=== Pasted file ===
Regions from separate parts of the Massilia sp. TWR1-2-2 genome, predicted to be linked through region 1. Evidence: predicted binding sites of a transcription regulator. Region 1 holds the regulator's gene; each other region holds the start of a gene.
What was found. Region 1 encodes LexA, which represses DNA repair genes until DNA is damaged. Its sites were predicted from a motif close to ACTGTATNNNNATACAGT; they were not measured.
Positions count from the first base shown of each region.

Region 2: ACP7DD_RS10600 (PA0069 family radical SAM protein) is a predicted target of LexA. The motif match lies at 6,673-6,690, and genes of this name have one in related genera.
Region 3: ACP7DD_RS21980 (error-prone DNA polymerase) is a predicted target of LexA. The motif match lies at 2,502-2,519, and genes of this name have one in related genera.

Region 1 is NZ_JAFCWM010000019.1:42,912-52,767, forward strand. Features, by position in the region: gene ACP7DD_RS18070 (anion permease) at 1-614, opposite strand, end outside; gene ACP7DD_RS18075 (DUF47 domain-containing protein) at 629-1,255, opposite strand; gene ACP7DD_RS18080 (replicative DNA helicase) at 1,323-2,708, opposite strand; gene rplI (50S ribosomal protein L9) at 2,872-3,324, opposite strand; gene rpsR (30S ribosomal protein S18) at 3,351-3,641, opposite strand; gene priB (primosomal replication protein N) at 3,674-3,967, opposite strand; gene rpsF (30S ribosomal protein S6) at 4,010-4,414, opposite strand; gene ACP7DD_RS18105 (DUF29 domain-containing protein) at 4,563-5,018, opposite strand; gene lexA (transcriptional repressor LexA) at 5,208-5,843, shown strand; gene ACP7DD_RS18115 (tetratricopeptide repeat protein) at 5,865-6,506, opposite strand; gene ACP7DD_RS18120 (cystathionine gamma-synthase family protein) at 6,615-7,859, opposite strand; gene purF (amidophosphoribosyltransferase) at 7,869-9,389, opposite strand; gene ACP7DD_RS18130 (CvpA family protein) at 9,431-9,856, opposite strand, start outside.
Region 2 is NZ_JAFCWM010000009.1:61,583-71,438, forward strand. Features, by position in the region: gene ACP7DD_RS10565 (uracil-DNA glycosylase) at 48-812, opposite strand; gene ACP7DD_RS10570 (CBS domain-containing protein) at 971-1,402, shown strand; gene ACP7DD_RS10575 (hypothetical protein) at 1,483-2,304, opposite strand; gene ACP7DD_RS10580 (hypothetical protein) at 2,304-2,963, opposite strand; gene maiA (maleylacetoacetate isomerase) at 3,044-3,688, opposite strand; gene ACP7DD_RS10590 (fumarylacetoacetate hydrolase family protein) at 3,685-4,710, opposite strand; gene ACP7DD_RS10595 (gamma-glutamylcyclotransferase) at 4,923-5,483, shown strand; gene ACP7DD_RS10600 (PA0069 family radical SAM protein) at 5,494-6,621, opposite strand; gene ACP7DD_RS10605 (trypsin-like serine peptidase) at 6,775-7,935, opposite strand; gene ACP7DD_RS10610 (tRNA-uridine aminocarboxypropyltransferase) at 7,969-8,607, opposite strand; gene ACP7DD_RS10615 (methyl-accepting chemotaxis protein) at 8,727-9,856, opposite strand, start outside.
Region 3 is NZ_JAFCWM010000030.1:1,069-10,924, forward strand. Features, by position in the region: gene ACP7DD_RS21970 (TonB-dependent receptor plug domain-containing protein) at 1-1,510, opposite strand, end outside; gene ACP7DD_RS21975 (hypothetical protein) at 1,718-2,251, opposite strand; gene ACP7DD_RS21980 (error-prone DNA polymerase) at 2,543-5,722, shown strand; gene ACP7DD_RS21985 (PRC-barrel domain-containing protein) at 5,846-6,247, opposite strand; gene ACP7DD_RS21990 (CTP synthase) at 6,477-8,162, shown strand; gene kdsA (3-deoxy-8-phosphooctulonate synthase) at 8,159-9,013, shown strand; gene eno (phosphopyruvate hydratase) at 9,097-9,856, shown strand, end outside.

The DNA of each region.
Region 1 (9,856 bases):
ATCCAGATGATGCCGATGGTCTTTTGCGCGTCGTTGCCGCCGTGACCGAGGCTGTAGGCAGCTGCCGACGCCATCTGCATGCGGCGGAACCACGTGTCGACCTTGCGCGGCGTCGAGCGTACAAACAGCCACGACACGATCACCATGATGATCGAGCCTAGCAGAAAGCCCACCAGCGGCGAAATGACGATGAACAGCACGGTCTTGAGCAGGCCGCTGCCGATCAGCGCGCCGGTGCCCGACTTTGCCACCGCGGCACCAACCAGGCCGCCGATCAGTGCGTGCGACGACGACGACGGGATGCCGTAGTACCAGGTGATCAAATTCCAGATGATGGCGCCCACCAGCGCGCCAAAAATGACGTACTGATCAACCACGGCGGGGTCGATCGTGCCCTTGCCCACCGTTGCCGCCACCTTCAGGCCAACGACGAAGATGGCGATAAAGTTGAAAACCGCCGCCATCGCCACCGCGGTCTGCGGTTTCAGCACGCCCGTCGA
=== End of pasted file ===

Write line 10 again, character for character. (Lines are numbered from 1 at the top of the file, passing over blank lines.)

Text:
Region 1 (9,856 bases):